Friday, 31 May 2019

A guide to diversity/inclusion for writers and editors

As if writing (or editing a literary journal) weren't hard enough already, diversity studies and political correctness have revealed other responsibilities. This document attempts to get editors and writers up to speed on some of the basic issues, starting with gender and race.


Even in situations where objective comparisons can be made, bias can easily creep in, so it's no surprise that in literature, where judgement's subjective and justifications needn't be expressed, that some disappointing statistics emerge. VIDA produce a breakdown of M/F ratios (Editors, Reviewers, Writers) in some major literary publications. In their summary for 2017 they point out that "The New York Review of Books had the most pronounced gender disparity of 2017’s VIDA Count, with only 23.3% of published writers who are women. Previously, the London Review of Books had exhibited the worst gender disparity, at 21.9% in 2016, with comparable numbers in prior years (23% in 2015, 22% in 2014, 21% in 2013)."

The statistics for reviewers are striking too. In Dave Coates' report he writes "Though female/NB critics review more or less evenly across genders, male critics are twice as likely to review other men (30.7% of all reviews) than women (16.5%). This disparity rises to three times as likely at The Guardian (37.8% to 10.4%), four times at PN Review (47.8% to 11.4%) and five times at Modern Poetry in Translation (30.1% to 5.5%)".

For centuries females have used male (or gender-neutral) names to bypass bias, though even having entries anonymised didn't always help - the subject matter gives the game away. If women tend to write about domestic/women's issues rather than Big Issues (as defined by WASPs), the male editors might still prefer the entries written by males.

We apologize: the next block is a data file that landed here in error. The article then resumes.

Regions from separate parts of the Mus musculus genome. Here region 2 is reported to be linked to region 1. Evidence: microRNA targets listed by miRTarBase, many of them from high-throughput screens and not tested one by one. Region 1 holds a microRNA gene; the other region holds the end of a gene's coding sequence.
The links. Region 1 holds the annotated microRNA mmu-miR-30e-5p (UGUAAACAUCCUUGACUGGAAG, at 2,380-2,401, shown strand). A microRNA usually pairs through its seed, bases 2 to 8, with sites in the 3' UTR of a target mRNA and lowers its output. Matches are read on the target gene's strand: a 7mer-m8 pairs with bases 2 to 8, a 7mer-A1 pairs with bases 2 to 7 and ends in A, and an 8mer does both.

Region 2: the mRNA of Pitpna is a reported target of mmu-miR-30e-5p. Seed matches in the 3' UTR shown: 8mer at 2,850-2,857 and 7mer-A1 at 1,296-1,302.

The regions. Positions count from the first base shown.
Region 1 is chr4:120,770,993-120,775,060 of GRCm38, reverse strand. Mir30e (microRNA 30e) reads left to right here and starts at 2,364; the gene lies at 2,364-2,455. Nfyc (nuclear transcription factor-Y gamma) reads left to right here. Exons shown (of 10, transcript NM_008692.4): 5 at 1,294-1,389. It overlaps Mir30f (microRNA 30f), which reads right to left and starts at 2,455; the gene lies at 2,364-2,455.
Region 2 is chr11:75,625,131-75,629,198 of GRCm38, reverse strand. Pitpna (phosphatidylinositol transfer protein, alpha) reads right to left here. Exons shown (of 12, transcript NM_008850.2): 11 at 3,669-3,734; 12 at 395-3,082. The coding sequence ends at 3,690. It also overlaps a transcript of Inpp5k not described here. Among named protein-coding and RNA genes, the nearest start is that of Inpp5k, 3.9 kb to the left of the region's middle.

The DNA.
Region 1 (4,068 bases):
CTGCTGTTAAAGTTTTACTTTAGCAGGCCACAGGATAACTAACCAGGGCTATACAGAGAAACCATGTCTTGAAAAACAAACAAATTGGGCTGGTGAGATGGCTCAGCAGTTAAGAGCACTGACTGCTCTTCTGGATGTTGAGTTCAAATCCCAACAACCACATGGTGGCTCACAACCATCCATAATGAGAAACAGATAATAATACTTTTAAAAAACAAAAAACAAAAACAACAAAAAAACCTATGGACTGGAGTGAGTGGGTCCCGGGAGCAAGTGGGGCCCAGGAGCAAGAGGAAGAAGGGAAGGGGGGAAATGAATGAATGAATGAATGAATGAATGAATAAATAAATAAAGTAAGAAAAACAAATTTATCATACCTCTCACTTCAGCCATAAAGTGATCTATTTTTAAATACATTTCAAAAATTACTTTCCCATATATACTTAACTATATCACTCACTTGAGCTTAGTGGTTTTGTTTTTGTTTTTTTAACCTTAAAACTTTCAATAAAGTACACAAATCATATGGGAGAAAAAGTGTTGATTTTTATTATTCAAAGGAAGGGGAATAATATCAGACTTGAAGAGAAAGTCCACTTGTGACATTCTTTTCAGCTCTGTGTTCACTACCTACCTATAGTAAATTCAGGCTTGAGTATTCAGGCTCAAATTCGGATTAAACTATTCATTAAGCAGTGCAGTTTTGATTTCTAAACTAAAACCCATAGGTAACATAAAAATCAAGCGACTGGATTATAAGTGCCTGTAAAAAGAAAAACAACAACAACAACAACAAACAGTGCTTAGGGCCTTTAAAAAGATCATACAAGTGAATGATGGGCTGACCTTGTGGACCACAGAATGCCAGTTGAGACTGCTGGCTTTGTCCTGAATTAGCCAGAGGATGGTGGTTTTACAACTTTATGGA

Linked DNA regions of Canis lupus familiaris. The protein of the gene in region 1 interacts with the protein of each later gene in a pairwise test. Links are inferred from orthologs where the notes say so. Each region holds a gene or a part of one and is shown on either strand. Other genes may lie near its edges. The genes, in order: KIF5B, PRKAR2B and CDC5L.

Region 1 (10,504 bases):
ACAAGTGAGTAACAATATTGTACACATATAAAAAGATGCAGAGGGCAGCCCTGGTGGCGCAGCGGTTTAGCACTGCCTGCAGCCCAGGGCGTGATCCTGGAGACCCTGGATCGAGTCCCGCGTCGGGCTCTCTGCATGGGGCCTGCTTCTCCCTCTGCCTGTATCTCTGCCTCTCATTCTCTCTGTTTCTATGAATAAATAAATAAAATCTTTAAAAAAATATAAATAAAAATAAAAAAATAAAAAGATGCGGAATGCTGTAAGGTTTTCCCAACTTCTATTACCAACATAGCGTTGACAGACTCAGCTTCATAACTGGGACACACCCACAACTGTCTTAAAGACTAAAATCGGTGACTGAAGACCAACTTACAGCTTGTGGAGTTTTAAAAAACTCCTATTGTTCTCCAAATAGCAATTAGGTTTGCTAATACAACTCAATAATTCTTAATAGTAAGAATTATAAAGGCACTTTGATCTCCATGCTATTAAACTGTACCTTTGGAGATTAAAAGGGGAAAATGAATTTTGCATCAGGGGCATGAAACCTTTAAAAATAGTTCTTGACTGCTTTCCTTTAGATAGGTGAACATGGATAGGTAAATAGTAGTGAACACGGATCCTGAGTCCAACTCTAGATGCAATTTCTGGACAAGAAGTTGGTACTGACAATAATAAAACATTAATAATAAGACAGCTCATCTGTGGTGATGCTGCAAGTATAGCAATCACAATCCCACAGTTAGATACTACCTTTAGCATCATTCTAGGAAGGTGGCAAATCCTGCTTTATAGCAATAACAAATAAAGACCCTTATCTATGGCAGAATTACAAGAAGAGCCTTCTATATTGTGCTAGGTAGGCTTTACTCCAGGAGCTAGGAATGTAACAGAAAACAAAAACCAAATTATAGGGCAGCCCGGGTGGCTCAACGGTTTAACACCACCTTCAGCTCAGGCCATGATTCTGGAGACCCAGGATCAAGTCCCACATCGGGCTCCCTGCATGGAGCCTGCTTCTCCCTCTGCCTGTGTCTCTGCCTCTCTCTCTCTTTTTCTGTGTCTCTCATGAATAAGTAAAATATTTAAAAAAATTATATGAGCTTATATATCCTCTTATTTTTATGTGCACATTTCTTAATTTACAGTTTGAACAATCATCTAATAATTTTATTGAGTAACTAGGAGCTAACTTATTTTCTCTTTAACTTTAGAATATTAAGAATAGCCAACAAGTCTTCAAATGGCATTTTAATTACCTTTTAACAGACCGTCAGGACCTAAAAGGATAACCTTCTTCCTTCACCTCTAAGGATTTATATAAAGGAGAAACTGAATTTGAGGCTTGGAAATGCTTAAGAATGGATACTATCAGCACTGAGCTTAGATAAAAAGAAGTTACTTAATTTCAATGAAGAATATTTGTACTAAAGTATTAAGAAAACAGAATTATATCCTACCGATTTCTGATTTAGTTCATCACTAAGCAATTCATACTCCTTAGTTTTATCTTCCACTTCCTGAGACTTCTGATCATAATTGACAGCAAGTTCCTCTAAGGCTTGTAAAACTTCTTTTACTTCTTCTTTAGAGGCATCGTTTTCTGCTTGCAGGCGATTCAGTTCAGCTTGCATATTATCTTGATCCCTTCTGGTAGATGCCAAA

To some extent, it works both ways - I know a male writer of romantic fiction who uses a gender-neutral name.


The 2011 UK Census reported that in England and Wales, 80% of the population were white British. Asian (Pakistani, Indian, Bangladeshi, other) 'groups' made up 6.8% of the population; black groups 3.4%; Chinese groups 0.7%, Arab groups 0.4% and other groups 0.6%. People identifying as BAME comprised 12.9% of the total UK population (4.9% in Ireland!)

Literary representation falls way behind these statistics. Dave Coates reports that "Only 9.1% of all poems published in the data set were written by poets of colour, 1,819 of the total 19,993. Of these, 502 were published in a single magazine, Modern Poetry in Translation; without MPT, the total drops to 7.01%.

There are recent signs of catching up. A Trinidad writer won 2018 BBC short story award. The 2018 BBC Young Writers' Award was for a story about a young African poacher which was inspired by the author's early life living in Africa. The Winner of the 2019 Rathbones Folio Prize was Raymond Antrobus (deaf, had an alcoholic Jamaican father). The 2019 PBS Autumn Recommendations were Anthony Anaxagorou, Mary Jean Chan, Seni Seneviratne, Peter Sirr, Carmen Bugan, Dunya Mikhail and Manuel Forcano.

As with gender, the race statistics for reviewing are salutary. Dave Coates concludes that "i) poets of colour do not have access to a wide range of platforms for publication; ii) this exclusion is almost doubly true for critics of colour; iii) white male critics are the default at many publications, particularly those with male editors; iv) female/NB critics are asked to critique work by poets from a range of backgrounds in a way that men overwhelmingly are not."

Wendy Pratt, looking at the small press pamphlet publishing poetry world detected a "startling lack of diversity in the small press pamphlet publishing poetry world" suggesting that "it is in part because, as I’ve said, the arts are squeezed virtually to death and poetry is a niche market at the best of times. This means that less and less people are going into pamphlet publishing, which probably means that the same people have been running the same presses for a number of years, with no change to the dynamics."